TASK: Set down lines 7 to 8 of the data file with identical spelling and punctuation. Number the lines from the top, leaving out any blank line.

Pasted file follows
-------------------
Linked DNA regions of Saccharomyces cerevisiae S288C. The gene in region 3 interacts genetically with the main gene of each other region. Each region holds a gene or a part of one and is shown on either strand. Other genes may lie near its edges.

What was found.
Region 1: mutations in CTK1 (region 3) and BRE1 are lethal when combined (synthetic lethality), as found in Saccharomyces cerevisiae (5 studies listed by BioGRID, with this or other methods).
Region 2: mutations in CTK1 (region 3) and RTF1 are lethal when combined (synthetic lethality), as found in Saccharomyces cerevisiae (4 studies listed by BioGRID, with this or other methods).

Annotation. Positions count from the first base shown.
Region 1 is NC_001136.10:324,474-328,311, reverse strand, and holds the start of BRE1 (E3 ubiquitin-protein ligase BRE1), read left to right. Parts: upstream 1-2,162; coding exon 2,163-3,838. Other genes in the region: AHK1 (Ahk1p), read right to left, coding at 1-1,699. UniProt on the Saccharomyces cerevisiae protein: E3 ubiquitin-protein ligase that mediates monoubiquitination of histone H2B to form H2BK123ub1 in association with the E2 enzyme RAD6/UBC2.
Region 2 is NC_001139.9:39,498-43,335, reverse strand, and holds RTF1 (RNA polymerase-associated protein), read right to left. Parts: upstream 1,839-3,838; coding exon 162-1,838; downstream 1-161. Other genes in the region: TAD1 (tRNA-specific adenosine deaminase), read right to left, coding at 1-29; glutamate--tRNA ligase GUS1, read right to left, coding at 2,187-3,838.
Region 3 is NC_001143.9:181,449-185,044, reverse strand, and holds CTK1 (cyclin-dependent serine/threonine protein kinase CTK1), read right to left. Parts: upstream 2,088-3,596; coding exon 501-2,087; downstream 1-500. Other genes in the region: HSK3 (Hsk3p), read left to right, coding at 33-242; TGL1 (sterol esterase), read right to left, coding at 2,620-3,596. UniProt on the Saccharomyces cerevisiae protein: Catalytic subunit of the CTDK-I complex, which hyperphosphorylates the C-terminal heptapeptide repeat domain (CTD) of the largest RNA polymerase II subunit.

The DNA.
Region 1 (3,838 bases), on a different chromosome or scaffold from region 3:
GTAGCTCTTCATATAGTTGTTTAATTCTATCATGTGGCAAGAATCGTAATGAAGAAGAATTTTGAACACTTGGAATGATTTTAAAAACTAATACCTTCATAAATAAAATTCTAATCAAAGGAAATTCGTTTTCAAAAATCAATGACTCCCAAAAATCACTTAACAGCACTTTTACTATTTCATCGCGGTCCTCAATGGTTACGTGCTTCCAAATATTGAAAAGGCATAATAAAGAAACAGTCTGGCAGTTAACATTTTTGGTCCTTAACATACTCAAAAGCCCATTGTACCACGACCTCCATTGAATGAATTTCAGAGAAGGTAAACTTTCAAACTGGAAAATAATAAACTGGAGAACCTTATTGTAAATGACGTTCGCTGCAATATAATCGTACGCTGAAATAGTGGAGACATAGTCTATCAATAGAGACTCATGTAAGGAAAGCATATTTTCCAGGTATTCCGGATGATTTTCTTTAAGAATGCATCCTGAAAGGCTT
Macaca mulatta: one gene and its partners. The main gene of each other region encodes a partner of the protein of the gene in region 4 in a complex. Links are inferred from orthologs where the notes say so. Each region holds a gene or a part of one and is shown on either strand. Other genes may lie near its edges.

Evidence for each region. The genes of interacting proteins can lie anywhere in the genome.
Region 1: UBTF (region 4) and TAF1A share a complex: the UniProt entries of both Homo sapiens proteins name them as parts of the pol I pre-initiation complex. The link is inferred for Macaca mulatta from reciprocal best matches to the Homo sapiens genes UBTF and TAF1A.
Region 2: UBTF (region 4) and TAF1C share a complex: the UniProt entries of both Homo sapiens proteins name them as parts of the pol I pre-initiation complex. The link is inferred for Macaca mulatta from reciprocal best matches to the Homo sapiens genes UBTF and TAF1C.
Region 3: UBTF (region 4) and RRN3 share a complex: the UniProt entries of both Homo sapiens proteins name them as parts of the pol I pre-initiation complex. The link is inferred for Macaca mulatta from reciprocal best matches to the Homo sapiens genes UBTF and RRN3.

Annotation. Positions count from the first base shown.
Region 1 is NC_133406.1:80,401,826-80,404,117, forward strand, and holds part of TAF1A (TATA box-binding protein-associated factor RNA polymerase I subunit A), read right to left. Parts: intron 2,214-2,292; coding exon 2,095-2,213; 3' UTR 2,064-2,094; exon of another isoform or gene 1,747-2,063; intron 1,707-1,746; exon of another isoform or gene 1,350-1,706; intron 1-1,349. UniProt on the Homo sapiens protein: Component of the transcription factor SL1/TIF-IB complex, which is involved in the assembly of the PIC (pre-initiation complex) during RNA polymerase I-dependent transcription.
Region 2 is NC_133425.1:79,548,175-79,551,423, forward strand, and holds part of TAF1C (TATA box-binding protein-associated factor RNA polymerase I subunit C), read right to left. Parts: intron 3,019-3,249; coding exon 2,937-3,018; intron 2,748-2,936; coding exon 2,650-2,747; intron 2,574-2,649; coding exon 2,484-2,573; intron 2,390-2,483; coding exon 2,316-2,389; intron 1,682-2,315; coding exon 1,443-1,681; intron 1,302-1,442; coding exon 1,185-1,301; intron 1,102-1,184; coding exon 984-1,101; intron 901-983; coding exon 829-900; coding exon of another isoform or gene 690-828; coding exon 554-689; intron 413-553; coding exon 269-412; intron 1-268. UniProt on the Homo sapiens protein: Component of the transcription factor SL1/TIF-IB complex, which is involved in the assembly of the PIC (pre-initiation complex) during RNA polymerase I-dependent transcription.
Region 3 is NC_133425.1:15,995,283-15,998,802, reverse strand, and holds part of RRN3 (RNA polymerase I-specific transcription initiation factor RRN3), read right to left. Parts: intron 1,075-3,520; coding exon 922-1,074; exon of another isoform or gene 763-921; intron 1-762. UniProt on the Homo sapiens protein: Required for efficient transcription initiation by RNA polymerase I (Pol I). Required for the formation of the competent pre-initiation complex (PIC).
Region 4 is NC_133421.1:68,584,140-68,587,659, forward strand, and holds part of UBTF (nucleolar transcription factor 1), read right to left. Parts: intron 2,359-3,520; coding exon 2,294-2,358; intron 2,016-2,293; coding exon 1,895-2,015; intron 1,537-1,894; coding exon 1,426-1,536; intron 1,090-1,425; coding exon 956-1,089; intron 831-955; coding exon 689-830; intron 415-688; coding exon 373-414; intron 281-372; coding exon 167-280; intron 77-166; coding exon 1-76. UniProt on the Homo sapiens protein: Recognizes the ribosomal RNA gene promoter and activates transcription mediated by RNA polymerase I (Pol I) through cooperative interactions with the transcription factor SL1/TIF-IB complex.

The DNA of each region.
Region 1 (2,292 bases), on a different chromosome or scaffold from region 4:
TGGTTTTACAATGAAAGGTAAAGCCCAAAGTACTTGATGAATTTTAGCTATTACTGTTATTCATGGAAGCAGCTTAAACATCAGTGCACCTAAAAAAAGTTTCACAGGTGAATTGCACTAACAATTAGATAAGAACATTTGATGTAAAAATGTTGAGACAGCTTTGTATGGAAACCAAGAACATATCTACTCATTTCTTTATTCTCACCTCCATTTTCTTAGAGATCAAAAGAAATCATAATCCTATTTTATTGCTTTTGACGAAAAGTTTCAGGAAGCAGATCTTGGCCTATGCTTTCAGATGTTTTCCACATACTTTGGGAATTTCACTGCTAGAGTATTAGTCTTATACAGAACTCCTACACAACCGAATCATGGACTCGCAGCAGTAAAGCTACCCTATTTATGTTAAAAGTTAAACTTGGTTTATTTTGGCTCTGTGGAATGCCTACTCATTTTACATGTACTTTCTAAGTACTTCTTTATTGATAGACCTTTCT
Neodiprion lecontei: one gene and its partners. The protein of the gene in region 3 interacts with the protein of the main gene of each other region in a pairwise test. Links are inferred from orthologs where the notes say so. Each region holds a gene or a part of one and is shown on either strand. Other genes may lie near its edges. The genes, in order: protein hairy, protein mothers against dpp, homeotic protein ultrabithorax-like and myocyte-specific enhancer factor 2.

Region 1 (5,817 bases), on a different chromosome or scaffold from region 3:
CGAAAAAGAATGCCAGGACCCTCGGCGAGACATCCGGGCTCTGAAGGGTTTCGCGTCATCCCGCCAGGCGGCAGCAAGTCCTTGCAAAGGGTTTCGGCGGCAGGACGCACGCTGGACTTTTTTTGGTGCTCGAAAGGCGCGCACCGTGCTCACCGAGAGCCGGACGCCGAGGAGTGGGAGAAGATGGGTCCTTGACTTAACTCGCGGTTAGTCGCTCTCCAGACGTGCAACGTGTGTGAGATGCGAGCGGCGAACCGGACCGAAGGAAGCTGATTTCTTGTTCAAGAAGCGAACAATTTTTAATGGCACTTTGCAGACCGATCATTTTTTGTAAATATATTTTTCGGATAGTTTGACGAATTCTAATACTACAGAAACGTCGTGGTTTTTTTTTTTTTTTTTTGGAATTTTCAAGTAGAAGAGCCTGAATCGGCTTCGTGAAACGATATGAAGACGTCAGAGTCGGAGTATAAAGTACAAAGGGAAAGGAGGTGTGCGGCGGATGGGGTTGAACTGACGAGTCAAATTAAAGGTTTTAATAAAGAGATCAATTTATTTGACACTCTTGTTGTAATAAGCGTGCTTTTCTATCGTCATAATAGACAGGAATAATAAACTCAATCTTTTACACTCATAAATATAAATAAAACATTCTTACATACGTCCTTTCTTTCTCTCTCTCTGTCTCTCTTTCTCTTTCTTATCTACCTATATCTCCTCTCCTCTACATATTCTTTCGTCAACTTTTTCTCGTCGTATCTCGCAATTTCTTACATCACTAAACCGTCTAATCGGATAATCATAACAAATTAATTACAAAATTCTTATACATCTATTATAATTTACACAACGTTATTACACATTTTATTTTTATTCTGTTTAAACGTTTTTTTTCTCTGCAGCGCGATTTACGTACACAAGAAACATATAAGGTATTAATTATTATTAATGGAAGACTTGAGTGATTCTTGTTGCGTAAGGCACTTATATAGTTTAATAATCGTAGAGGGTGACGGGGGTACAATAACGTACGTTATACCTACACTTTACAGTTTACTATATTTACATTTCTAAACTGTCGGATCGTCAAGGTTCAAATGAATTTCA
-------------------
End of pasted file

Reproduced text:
Region 2 is NC_001139.9:39,498-43,335, reverse strand, and holds RTF1 (RNA polymerase-associated protein), read right to left. Parts: upstream 1,839-3,838; coding exon 162-1,838; downstream 1-161. Other genes in the region: TAD1 (tRNA-specific adenosine deaminase), read right to left, coding at 1-29; glutamate--tRNA ligase GUS1, read right to left, coding at 2,187-3,838.
Region 3 is NC_001143.9:181,449-185,044, reverse strand, and holds CTK1 (cyclin-dependent serine/threonine protein kinase CTK1), read right to left. Parts: upstream 2,088-3,596; coding exon 501-2,087; downstream 1-500. Other genes in the region: HSK3 (Hsk3p), read left to right, coding at 33-242; TGL1 (sterol esterase), read right to left, coding at 2,620-3,596. UniProt on the Saccharomyces cerevisiae protein: Catalytic subunit of the CTDK-I complex, which hyperphosphorylates the C-terminal heptapeptide repeat domain (CTD) of the largest RNA polymerase II subunit.